Graphics Swapping with IFF Snooper

If you're a Mac Simmer with an object whose function is perfect just the way it is, however, its appearance is all wrong (i.e., it looks really ugly in your sim's house or outright defiles your theme) -- and on top of that, you're artistically and graphically inept, what do you do? Make a new object which looks and functions the way you need it to, of course. All you need is your ugly/un-themed object, another object from your downloads collection which has the appearance you desire (or one you can live with), and IFF Snooper. Thanks to KarinL for originally teaching me how to do this.

Prerequisite Tutorial:

It's highly recommended that you read the SSoW tutorial's IFF Snooper section on how to install the sswPatch to fix a broken object, because the general technique for that (export-dissassemble/move resources/import-reassemble) encompasses most of what you'll be doing here.

The objects I'm going to use for these instructions are the Simlogical Enforceable Chair (the object with the function I'd like to keep) and a downloaded chair I use somewhat often in my theme game (around dining tables and at desks), which has the right appearance.

Since the downloaded chair is the one with the appropriate appearance whose graphics resources I'll be taking, I mark it in my mind (and will refer to it here) as the Donor. Since the Simlogical chair is the one with the appropriate function, and will therefore be receiving graphics resources from the Donor, I mark it in my mind (and will refer to it here) as the Recipient.

Now, let's get started.

1. Disassemble both the Donor and the Recipient, and place the disassemble folders on your desktop beside each other so you can tell which is which by their position. For me, this means Donor on the left, Recipient next to it on the right.

fig. 1

2. Open the Recipient's disassemble folder and "clean it out" by removing all the graphics resources: BMP (if any; not all objects have them), DGRP, PALT and SPR2 by highlighting them (Fig. 2) and dragging them to the Trash.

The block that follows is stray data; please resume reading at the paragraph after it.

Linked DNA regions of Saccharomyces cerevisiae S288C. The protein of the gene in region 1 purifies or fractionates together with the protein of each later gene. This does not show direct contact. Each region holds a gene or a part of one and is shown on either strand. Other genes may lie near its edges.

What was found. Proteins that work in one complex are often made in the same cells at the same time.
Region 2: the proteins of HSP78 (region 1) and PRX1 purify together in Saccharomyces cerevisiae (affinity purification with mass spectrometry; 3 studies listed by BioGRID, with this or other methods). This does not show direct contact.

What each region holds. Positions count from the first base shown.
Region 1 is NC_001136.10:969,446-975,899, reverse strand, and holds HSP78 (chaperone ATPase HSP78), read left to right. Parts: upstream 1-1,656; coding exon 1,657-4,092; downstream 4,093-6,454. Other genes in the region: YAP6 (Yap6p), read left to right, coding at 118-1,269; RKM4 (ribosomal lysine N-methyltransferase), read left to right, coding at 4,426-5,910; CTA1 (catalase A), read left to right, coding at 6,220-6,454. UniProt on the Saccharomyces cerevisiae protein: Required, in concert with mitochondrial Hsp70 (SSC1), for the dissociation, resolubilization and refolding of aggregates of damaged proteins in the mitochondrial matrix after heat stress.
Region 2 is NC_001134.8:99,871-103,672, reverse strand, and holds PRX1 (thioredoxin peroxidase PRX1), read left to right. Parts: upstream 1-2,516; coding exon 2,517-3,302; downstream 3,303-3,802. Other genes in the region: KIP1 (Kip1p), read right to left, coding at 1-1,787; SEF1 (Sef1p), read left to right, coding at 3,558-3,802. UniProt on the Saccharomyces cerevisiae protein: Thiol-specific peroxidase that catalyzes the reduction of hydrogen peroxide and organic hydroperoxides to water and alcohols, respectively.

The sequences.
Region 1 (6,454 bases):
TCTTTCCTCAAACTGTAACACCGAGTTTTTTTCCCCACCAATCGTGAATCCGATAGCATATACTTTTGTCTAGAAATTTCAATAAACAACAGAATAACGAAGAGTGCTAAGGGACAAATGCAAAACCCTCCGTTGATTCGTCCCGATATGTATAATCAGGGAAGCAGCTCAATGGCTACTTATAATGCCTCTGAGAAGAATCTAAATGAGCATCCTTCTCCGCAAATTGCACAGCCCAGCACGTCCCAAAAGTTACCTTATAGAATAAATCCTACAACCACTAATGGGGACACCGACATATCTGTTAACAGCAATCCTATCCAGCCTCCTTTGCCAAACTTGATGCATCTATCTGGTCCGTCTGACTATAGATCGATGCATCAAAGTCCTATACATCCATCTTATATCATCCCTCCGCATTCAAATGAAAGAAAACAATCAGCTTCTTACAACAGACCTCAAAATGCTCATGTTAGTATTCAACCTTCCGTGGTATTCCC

fig. 2

3. Open the Donor's disassemble folder, highlight all graphics resources (again, BMP if any, then DGRP, PALT and SPR2), and drag them into the Recipient's disassemble folder.

4. Double click the Recipient's original .iff file to get back into IFF Snooper, and reassemble the object, using the Recipient's disassemble folder as the source.

fig. 3

When you get the option to name the new object, choose something new to distinguish it. I'm calling this one ThemeEnforceChair.iff.

5. Open the new object in IFF Snooper and click the DGRP tab, and check the following:

fig. 4

a. Is the picture you see here the same as the original Donor object? If yes, move on. If no, start over with the original Donor and Recipient .iff files. In this case, the answer is yes, so now it's time to "do the math."

b. Look at the top of the DGRP screen and note (on the left) the DGRP #. For this object, the DGRP # is 300. Write it down.

c. Look at the top of the DGRP screen and note (on the right) the box which says "DGRP resource 1 of 7." This means that this object has 7 DGRPs. Note that different objects have different numbers of DGRPs, so if your object says 1 of 1, or 1 of 16, that's fine. Recommended, especially for beginners: Double check this number by opening up the original Donor object and looking in its DGRP screen. But for this example, I write "7 DGRPs" next to the DGRP # 300.

6. In your new object, go to the OBJD tab and click the Edit button on the bottom right to get to the OBJD Edit screen. "Do more math" as follows:

fig. 5

a. Is the DGRP # shown here the same as the one you saw in the DGRP screen? If yes, you're good. If no, you have to change it by typing the correct DGRP # in the box. This one came up as 500, so I have to change it to 300. If you have to change yours, make sure you click the OK button on the bottom right as soon as you do it.